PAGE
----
With the passing of another year another boundary-line in life is drawn. A new year is brought into the course of time. It was 1903, and so it continued for months and weeks and days. It became 1904, and involuntarily we ask what it shall bring us. Whether the year will outlive us or whether we shall outlive it. This of itself on the threshold of the new year makes us to look up to our Father who is in heaven, and ask little but trust much, to lay the hand on the mouth and as a weaned child quietly to wait what He will bring upon us, and upon our beloveds.

The goings of the age are his, declares the prophet (Hab. 3:6 Dutch Version.) God counts and reckons with centuries, as on the dial of the clock it is done with hours and minutes. We are the little, needy ones who count with the tenth part of a penny. God bathes himself as it were in the great eternities. There is no comparison between our and God's reckoning of time. With God it is the ever-flowing fountain of the eternal; with us the dripping of the moments is heard in the ticking of the clock. While waiting for it, five single minutes seem sometimes unbearably long.

This vast difference between us and God should 323 never be lost from sight. It is so wide that we can not possibly explain the connection between our time and God's eternity, though we know that there must be such a relation, and that there is. When we die in Christ we shall enter upon an eternity of everlasting joys, but even this shall never be to us the eternity of God. Though we shall live eternally, we have had a beginning, but God never. "Before the mountains were brought forth, (Ps. 90) from everlasting to everlasting thou art God." And this never applies to man. But, however incalculably vast the difference may be, between us who live by hours, and God who disposes of the goings of the ages, it is grace, that God divides for us the portion of life, which we spend between the cradle and the grave, into parts of years and days, and that he subdivides these parts into hours and minutes whereby our otherwise short life obtains breadth, extension of duration and richness of scope, which makes us bathe ourselves in the little pond of our brief years as in an ocean.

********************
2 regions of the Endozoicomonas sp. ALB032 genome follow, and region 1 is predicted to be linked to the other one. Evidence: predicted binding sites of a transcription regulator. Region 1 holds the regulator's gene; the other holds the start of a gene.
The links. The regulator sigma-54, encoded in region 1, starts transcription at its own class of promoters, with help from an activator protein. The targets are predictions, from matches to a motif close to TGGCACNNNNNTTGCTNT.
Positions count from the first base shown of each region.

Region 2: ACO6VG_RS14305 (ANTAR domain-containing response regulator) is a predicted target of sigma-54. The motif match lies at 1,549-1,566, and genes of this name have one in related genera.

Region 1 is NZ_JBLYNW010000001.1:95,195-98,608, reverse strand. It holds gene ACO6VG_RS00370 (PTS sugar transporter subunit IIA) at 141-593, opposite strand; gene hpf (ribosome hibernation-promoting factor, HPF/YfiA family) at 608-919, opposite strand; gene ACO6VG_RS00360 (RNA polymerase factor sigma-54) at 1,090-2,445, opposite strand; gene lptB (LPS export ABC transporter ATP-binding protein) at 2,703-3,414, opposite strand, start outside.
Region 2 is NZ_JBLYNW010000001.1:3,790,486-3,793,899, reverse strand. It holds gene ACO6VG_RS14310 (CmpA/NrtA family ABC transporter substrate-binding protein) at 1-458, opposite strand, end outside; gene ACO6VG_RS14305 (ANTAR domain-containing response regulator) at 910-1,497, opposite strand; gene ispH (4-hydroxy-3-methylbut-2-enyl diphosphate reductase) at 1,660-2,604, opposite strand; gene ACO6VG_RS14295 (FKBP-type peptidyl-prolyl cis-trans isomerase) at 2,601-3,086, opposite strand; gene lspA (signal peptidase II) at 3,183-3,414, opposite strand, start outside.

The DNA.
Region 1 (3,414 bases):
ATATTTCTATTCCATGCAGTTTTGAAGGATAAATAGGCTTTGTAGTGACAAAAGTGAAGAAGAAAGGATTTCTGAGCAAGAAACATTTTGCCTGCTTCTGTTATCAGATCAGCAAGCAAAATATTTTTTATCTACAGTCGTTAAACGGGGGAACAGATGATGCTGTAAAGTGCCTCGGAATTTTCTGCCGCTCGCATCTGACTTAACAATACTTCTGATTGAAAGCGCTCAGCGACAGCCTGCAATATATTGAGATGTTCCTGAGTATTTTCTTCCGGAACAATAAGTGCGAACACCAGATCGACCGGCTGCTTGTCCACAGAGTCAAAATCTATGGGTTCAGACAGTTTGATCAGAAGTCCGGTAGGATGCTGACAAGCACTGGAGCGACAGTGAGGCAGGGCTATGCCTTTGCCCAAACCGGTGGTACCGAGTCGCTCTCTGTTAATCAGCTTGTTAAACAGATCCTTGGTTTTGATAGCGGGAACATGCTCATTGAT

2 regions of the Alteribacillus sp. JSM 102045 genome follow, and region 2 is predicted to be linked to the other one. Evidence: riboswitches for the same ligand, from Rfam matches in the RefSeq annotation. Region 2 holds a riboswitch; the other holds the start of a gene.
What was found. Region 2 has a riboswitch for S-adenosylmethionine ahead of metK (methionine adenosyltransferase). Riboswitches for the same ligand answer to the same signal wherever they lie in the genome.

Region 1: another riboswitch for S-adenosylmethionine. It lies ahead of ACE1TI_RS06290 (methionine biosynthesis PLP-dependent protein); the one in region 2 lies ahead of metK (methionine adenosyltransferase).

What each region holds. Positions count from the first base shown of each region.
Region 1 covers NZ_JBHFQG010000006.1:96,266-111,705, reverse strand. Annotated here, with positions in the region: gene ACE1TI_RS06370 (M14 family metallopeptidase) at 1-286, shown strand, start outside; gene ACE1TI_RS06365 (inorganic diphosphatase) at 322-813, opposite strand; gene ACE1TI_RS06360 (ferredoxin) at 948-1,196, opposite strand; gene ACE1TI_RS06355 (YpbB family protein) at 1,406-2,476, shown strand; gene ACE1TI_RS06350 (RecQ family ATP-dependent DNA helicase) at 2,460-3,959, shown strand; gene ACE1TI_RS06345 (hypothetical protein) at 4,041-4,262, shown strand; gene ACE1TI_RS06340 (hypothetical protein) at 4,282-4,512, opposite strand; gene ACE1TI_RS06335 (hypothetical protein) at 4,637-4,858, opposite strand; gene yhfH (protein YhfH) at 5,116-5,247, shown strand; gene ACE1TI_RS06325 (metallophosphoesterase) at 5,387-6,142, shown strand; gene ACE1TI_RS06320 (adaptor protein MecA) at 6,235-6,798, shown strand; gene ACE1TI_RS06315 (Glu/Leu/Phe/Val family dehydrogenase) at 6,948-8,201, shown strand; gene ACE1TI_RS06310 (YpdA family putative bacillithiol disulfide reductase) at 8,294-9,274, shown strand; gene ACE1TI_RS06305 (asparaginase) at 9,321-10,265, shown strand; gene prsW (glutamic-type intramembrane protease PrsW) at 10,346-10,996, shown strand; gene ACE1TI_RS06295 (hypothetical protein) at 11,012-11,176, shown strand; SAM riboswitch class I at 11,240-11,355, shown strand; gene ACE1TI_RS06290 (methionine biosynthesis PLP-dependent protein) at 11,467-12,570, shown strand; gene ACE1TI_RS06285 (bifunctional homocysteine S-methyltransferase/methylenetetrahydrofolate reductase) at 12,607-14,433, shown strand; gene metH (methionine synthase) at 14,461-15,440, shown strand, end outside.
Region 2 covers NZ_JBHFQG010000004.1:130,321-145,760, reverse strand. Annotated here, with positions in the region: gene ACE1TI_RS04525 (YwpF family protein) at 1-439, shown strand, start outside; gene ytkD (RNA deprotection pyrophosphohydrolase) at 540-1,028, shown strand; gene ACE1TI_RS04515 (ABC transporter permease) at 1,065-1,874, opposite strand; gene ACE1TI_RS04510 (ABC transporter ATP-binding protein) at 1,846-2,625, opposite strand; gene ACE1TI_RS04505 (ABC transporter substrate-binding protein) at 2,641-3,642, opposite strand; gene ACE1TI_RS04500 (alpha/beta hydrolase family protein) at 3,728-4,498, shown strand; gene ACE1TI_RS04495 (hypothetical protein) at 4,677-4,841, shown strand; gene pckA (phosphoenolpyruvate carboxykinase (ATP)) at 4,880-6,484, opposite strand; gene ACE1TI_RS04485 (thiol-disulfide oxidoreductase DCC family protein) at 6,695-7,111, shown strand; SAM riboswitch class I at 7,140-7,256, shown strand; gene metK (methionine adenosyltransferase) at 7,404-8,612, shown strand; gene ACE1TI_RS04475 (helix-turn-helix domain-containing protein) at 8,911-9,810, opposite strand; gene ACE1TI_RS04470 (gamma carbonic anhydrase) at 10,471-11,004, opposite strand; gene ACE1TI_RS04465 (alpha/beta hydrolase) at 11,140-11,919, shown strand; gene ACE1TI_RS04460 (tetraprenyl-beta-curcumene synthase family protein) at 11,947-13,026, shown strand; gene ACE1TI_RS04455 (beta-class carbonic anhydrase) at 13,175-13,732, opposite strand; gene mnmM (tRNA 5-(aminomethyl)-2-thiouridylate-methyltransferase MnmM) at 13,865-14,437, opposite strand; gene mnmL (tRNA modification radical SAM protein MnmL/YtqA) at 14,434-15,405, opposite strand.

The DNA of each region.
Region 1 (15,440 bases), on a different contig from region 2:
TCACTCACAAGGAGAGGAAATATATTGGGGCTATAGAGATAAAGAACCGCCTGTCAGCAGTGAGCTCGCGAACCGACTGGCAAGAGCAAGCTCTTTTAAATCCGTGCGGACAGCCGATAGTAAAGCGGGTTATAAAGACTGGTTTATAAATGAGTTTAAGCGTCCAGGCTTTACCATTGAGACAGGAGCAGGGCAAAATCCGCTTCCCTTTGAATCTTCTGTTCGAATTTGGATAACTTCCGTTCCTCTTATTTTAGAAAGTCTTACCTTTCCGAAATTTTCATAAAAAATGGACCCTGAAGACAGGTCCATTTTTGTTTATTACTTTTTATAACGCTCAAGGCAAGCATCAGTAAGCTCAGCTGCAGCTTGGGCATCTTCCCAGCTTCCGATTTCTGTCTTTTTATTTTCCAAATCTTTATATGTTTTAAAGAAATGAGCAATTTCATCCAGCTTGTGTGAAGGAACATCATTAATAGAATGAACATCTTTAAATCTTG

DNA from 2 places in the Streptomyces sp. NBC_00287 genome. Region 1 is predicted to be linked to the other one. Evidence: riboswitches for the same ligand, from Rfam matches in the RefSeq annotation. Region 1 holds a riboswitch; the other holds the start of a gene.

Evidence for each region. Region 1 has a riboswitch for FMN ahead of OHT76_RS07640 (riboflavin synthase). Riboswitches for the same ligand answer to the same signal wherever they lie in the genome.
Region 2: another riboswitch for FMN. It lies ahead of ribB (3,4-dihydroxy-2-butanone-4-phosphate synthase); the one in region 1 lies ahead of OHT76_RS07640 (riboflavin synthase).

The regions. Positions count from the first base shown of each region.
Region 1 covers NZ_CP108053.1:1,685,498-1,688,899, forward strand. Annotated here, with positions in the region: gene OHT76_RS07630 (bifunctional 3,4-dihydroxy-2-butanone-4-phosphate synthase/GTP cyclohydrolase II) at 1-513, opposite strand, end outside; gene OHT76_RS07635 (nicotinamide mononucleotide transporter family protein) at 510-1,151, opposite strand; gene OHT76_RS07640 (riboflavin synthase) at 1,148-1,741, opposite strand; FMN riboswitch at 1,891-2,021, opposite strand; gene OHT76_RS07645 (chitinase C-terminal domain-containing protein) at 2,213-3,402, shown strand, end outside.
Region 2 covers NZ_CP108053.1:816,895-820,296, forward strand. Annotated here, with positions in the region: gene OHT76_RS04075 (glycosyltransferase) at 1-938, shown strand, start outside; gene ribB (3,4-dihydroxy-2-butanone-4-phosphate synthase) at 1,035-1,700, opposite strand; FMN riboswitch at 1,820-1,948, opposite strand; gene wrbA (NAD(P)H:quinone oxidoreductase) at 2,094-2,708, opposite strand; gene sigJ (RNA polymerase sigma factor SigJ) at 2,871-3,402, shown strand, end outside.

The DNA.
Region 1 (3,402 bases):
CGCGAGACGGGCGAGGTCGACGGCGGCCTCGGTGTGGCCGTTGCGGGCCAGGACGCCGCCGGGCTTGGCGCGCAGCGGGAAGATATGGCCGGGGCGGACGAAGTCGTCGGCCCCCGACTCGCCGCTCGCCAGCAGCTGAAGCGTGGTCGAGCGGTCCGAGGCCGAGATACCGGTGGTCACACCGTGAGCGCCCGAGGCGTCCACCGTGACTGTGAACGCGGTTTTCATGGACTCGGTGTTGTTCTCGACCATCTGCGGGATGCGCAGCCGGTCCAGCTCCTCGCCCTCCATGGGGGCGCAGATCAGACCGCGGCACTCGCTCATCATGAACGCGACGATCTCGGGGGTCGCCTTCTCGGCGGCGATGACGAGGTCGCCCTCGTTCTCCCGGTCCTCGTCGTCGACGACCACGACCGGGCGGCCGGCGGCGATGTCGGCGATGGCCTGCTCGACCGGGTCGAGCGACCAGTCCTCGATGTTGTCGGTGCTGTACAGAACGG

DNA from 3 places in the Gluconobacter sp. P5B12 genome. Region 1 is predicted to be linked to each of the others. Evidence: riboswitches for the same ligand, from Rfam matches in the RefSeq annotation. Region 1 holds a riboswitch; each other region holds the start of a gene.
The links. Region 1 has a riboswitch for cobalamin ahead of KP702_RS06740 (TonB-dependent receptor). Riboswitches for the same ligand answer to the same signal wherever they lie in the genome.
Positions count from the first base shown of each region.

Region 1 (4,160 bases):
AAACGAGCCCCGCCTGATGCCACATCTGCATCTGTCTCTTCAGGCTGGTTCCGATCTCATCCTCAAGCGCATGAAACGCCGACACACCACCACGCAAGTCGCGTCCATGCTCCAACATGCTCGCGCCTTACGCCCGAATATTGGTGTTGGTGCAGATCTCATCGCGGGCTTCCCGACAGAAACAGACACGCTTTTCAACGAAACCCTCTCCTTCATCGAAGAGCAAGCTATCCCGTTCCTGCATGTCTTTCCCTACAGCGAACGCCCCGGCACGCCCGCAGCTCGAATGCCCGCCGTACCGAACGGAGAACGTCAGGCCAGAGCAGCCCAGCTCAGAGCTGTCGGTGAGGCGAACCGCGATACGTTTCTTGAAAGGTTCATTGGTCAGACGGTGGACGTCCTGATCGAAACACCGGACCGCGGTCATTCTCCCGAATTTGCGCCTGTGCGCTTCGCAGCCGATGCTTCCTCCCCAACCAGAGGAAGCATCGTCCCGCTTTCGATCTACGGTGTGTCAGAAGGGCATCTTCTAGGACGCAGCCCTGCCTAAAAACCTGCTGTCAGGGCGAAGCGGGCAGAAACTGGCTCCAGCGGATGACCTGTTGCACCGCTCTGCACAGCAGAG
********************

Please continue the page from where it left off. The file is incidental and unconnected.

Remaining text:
We did not invent time, and its division into years and days; these are ours by God's appointment. "And the evening and the morning were the first day," is the creative word that appointed this order and division of time for us, before man had appeared on earth. Sun and moon, the rotation of the earth, and the pulsebeat of the blood in our veins, have been made with the view of solving human life into minutes and seconds. And by this wondrous means, wonderful in simplicity of appointment. Divine grace and mercy have created for us, and about us, a wealth of life in the past, now in the present, 324 and presently in the future, whereby our short life appears to be almost endlessly long and great. Even the single year that is past seemed so long, that only a few of its significant days are clearly remembered, and the new year just begun makes an impression as though it could never end.

Our God moreover, whose are the goings of the age, has not only beautifully divided human life, and thereby mightily enlarged it to our idea, but he also pervades it continually with his faithfulness and Fatherly care. From week to week, and from day to day his mercy and love are over us, new every morning and scintillating with new brightness every evening. From hour to hour he goeth before us on the way. In the subdivisions of the hours into minutes and seconds the pulsebeat of the blood in the heart is his work, and he notices every desire of the heart, that goeth out after him. He is the Father of the everlasting ages, who from sheer grace divides, for the sake of enrichment, the life of his child even into smallest parts, and pervades each division and subdivision with his grace to keep us and to protect us.